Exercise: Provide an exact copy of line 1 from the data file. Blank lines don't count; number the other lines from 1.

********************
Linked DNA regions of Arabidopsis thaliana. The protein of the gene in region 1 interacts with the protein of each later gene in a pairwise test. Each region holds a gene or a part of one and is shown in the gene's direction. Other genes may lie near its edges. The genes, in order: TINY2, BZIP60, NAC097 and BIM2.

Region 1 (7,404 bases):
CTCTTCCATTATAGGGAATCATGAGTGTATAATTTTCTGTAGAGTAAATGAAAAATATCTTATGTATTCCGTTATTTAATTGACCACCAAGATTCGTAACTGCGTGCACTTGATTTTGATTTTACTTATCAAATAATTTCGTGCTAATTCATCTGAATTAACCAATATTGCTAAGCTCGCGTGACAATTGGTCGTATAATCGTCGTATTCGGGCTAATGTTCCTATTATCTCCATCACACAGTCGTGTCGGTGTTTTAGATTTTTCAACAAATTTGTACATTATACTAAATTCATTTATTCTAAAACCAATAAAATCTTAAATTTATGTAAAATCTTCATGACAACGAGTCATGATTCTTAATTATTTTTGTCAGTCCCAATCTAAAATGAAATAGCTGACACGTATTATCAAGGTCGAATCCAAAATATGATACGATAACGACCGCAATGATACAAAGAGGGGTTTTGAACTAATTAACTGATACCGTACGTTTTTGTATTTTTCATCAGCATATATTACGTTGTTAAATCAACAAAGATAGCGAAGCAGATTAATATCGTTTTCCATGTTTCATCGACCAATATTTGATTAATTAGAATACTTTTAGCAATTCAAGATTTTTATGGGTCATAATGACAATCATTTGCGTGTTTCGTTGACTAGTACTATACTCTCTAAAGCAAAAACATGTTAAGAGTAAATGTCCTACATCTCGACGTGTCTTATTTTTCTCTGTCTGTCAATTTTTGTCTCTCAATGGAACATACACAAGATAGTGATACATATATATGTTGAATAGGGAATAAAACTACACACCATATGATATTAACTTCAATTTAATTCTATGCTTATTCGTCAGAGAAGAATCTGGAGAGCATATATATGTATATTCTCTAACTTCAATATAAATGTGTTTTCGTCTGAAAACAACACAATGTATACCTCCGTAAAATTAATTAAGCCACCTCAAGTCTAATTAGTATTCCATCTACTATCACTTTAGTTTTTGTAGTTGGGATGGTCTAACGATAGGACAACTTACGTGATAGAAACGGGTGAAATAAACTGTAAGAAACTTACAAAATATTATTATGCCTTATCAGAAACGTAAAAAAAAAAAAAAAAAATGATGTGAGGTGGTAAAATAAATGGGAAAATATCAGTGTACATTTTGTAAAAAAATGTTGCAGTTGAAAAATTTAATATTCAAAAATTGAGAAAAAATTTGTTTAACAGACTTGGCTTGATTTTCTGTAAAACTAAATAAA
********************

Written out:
Linked DNA regions of Arabidopsis thaliana. The protein of the gene in region 1 interacts with the protein of each later gene in a pairwise test. Each region holds a gene or a part of one and is shown in the gene's direction. Other genes may lie near its edges. The genes, in order: TINY2, BZIP60, NAC097 and BIM2.